Bring your animations to life with physics

Getting started with animations

To animate is to transition the user interface from one display to another. Animation enhances user experience, providing feeback to user actions and making screens that haven’t been introduced before easier to understand.

An example can be seen with this React Material UI datepicker. The animations respond to user input and inform the user with transitions that show they are moving back or forward when they change month or select a date.


This post will compare using CSS transitions based on time against using spring phsyics to animate transitions. We will use the example of transitioning a box from left to right (You could imagine this being a month view in a calendar that we slide in and out of view).

Example with no Animation

We will build on this example which doesn’t have any animation. Without animation the transition is jarring and doesn’t show the user where the item is moving from and to. Look at the code in the Babel tab and see that we use transform: translateX rather than setting the left position because left, top, right, bottom are positioned by the CPU and cause a repaint while items using translate are positioned by the GPU and therefore more performant.

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Using timed CSS animations

A CSS transition can be added to the properties of an element with the CSS transition property. Per the Mozilla docs for transition, we can pass the duration we want the transition to take and a cubic bezier timing function. In this case I have set the duration to 0.5s and used the default timing function of ease.

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Cubic Bezier

Cubic Bezier Curve

A cubic bezier curve is a timing function that starts at position 0 and time 0 and ends at 1,1. It accepts four arguments (x1, y1, x2, y2), which are the two control points to determine the shape of the curve. As you can see above, the ease function accelerates at the start and then decelerates at the middle, causing the animation to ‘ease’ as it finishes. The ease function is just shorthand for cubic-bezier(0.25,0.1,0.25,1). If you want to prove this, re-run this example after changing line 18 to:

  transition: '0.5s cubic-bezier(0.25, 0.1, 0.25, 1)'

The cubic bezier site by Lea Verou is a great resource for experimenting with different timing functions. Below I have compared a linear function against the ease function.


Chrome dev tools allow you to experiment with different curves and also control the speed of animations as seen below.


Why you should use spring physics in animations


As cubic bezier functions only give you two points of control, it doesn’t give the developer enough control to model real life movement. However, by controlling the animation with Javascript, we have full control and can use Hooke’s law which expresses how springs extends and contract. Spring animation is already very popular and can be used to provide lively animations in iOS core animation, and in Facebook’s Pop and Rebound libraries.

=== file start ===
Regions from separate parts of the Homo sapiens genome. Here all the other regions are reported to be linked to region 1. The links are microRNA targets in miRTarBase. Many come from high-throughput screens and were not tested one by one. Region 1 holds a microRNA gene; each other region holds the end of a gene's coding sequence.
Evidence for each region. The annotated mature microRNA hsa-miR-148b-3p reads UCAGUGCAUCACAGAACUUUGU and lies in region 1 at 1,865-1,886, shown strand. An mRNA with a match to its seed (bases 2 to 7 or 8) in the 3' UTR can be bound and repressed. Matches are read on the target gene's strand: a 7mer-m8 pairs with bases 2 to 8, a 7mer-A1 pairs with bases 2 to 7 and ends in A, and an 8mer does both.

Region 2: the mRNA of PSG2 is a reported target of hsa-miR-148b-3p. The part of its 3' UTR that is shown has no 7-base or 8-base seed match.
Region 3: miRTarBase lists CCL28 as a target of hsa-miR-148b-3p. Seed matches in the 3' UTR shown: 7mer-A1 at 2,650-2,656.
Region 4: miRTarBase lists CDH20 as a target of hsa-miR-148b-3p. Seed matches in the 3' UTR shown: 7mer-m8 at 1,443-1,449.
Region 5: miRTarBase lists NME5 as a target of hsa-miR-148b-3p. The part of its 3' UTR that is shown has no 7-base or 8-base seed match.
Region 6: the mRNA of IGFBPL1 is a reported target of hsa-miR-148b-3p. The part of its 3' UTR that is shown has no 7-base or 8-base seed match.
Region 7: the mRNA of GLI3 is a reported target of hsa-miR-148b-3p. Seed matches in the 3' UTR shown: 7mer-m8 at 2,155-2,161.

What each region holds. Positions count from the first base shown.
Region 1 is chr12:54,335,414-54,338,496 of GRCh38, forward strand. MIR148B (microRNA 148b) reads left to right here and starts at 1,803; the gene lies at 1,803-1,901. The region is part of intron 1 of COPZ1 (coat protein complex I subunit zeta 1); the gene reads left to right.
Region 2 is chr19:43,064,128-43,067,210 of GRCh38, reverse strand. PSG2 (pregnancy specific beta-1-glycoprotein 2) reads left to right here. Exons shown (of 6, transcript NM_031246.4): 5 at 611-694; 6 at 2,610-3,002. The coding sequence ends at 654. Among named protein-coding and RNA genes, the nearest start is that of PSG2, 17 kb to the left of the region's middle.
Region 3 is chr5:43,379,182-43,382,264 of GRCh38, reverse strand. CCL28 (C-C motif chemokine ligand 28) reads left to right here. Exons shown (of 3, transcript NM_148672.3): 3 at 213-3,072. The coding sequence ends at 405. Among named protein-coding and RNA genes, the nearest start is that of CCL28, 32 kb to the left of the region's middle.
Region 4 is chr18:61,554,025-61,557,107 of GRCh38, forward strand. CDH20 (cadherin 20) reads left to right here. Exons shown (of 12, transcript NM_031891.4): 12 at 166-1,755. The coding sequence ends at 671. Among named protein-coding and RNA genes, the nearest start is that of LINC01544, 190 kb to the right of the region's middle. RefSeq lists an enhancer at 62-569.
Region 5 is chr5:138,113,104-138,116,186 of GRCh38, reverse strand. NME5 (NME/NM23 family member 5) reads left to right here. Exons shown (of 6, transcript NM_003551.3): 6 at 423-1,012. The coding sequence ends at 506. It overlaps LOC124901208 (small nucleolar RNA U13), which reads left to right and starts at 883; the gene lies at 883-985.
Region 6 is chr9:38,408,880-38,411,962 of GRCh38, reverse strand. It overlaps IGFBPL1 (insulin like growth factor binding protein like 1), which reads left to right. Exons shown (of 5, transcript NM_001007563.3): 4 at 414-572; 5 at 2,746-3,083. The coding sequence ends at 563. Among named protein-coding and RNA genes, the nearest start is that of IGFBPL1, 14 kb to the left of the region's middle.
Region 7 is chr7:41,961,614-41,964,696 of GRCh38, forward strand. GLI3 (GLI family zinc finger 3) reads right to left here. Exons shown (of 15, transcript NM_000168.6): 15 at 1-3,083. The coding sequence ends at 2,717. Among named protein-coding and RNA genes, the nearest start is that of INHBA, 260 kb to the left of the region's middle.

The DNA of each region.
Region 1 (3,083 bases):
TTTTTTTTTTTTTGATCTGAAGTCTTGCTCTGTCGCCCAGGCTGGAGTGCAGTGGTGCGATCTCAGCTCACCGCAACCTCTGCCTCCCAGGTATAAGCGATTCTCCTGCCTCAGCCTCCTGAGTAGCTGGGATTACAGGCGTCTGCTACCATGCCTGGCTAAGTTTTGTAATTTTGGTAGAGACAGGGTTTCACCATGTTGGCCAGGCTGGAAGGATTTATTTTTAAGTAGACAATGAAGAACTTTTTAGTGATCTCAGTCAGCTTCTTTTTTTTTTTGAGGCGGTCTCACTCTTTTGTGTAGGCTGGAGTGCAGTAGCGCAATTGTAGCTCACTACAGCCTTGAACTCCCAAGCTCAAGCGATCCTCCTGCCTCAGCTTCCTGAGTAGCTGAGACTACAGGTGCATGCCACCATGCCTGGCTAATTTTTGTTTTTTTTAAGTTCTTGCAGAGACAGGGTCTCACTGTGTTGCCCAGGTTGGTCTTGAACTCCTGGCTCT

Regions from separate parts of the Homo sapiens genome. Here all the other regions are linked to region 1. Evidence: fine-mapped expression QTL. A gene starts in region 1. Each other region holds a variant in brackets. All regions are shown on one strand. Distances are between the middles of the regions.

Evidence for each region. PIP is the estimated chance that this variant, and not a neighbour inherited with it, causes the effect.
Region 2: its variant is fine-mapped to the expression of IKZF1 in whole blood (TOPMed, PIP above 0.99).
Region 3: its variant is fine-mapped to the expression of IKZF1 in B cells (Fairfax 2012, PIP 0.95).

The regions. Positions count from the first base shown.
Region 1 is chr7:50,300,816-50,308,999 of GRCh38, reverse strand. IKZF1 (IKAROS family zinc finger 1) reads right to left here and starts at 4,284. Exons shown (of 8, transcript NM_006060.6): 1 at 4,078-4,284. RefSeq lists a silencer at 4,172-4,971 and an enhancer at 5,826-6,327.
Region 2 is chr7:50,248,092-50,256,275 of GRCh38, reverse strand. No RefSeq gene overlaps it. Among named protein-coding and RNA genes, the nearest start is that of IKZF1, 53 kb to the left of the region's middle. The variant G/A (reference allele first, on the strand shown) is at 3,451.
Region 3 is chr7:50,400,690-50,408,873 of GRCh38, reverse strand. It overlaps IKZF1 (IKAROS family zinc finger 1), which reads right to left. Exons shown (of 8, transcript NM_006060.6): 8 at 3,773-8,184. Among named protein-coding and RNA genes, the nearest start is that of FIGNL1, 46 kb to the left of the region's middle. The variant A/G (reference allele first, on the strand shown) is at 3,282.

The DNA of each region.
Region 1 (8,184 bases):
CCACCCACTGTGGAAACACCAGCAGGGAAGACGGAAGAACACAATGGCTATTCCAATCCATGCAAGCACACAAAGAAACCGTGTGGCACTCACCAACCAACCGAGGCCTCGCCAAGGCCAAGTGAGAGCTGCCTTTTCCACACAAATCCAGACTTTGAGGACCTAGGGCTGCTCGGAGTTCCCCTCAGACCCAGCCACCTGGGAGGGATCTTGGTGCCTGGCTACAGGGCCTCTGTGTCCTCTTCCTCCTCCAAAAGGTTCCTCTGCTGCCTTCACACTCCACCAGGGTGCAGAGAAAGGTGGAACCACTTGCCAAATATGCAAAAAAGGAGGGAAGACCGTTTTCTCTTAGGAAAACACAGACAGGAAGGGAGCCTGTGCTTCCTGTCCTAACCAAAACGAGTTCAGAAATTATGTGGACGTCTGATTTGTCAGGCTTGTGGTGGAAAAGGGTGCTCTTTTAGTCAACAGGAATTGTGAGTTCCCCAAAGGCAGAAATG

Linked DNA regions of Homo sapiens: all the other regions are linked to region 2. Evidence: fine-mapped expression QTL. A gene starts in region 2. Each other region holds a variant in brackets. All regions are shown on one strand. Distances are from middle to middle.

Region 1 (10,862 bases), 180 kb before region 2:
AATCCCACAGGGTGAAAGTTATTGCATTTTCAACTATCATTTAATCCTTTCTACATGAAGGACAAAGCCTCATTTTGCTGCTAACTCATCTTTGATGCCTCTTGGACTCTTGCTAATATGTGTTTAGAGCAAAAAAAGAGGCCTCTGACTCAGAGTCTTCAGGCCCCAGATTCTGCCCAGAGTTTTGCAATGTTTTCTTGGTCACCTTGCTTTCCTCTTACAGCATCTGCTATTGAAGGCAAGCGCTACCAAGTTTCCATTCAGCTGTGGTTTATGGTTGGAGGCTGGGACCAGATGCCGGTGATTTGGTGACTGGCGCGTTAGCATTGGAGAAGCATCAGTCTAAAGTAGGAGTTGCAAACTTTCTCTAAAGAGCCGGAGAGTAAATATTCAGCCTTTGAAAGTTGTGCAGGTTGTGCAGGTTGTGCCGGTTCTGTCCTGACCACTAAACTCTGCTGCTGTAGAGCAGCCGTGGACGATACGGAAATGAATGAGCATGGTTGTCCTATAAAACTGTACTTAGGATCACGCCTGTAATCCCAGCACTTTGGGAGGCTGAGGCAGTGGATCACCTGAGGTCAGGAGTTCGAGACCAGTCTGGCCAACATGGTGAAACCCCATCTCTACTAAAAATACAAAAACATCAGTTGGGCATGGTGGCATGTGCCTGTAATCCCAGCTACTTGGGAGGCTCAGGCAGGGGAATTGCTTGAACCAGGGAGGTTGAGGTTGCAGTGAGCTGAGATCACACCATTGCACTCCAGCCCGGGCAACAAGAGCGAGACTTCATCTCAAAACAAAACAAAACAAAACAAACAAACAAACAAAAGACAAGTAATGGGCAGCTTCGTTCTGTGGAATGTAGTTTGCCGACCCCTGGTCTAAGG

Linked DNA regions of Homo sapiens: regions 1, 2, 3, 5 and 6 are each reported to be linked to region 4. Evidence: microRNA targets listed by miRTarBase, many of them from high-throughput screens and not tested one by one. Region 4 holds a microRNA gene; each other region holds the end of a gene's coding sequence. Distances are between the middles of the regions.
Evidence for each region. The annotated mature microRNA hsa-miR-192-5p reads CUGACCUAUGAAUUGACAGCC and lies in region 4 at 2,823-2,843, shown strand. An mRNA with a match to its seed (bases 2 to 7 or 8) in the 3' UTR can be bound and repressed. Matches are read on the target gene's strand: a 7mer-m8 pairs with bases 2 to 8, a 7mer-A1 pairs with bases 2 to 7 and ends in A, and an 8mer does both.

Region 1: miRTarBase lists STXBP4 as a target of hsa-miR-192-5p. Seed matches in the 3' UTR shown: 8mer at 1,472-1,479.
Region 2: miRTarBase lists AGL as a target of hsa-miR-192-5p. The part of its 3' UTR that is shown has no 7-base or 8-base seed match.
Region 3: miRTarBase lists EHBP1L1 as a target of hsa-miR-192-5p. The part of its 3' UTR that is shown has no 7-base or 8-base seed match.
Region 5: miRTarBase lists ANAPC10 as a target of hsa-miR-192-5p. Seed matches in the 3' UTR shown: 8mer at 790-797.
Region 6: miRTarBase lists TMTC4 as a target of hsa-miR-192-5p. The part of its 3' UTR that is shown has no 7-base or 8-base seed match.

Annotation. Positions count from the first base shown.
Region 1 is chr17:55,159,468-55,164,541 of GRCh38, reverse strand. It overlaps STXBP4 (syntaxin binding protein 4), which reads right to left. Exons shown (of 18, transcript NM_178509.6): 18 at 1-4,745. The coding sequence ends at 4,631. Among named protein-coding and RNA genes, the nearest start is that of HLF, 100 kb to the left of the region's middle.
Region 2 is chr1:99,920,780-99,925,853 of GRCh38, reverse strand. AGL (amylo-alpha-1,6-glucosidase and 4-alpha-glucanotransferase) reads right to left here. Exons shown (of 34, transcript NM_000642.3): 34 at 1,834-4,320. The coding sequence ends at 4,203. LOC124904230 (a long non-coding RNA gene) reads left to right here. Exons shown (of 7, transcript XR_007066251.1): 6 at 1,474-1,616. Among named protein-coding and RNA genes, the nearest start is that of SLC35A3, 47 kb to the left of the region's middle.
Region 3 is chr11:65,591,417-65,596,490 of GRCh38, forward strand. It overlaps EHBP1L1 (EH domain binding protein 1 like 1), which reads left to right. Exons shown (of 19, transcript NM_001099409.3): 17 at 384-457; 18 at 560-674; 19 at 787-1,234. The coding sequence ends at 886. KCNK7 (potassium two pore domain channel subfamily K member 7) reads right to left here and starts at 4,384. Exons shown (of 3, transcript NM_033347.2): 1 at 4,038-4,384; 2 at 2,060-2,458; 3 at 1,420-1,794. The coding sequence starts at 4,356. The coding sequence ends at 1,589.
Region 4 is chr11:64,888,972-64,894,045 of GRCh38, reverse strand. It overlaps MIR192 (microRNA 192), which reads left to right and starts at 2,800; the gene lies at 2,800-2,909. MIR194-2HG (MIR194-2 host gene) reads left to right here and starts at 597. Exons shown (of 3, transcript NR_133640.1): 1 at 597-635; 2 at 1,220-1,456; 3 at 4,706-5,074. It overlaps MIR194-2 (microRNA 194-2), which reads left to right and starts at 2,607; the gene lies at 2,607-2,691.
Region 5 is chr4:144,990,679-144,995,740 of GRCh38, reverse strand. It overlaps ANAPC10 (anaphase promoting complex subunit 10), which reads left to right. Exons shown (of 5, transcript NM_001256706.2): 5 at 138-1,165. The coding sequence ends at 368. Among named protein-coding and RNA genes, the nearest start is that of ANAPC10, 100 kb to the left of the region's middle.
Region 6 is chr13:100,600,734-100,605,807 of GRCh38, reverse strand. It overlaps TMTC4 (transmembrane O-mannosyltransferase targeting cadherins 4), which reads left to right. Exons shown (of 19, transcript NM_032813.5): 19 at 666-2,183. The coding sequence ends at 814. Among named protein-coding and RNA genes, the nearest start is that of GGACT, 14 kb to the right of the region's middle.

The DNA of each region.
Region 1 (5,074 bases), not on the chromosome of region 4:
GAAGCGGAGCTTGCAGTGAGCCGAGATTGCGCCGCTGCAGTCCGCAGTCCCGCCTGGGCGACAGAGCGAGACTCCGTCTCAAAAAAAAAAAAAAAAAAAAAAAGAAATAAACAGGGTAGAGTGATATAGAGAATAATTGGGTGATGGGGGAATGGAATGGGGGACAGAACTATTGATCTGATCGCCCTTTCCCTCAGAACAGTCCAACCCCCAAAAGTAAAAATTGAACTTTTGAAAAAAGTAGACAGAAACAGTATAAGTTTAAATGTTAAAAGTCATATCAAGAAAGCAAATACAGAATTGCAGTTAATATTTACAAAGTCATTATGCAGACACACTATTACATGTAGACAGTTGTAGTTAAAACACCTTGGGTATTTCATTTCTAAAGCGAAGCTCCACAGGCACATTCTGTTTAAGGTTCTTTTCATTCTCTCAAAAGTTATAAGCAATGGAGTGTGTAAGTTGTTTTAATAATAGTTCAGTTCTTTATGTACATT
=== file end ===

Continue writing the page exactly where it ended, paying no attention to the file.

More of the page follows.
Look at the cubic bezier animations on the left taken from framerjs, compared with the spring animation on the right. The spring animation has a bounce effect - which is not possible with a cubic bezier function. You could acheive this animation with CSS by using key frames, but you would have to hard code the key frame values and duration of the animation.


React Motion implements a terse API for you to use spring animation which can be used on the web and with React Native. You have the option to specify the start value (in this case, 0) and the spring physics values you want to animate to. React Motion runs in a request animation frame. The Motion component will keep calling your function to render your animated component with a style object that has the calculated values for each frame. In the example below I have destructured the x property and rendered it in the component.

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Continuous fluid interfaces

In the excellent talk on the state animation in React, Cheng Lou, the creator, highlighted a quote from a former UIKit engineer at Apple.

In the talk, Cheng used an example of animating an opening menu to illustrate this point - “For example, if you have a menu deploy animation that takes 500 milliseconds, and half-way the user clicks on something, and you toggle it back to its initial hidden state, why should this way back also be 500 milliseconds? And also, what should the curve be: ease-in, linear? It is not very clear”.


The need for a fluid interface is what made me look into react-motion. We are currently building a calendar at Fergus which requires the ability to respond to drag events and clicks moving the calendar in different directions and by different distances. When we prototyped this with CSS transitions, it was janky and felt slow.

Compare how fluid the spring motion animation is against the CSS animations by clicking the ‘Run animation’ button multiple times in quick succession.

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Configuring React Motion

The React Motion spring takes two arguments: stiffness and damping (which defaut to 120 and 17, respectively). Four presets are provided: noWobble, gentle, wobbly, and stiff. By adjusting the stiffness and damping below, you can watch how these factors change the animation.

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When to use CSS Animations

As Cheng said in his talk, CSS animations are better for animations that you don’t want to stop or adjust after they are triggered - such as Twitter’s exploding heart animation. This is because CSS animations are more performant. React Motion does incur the cost of having your app re-rendered every animation frame which could be a problem if your application is not performant.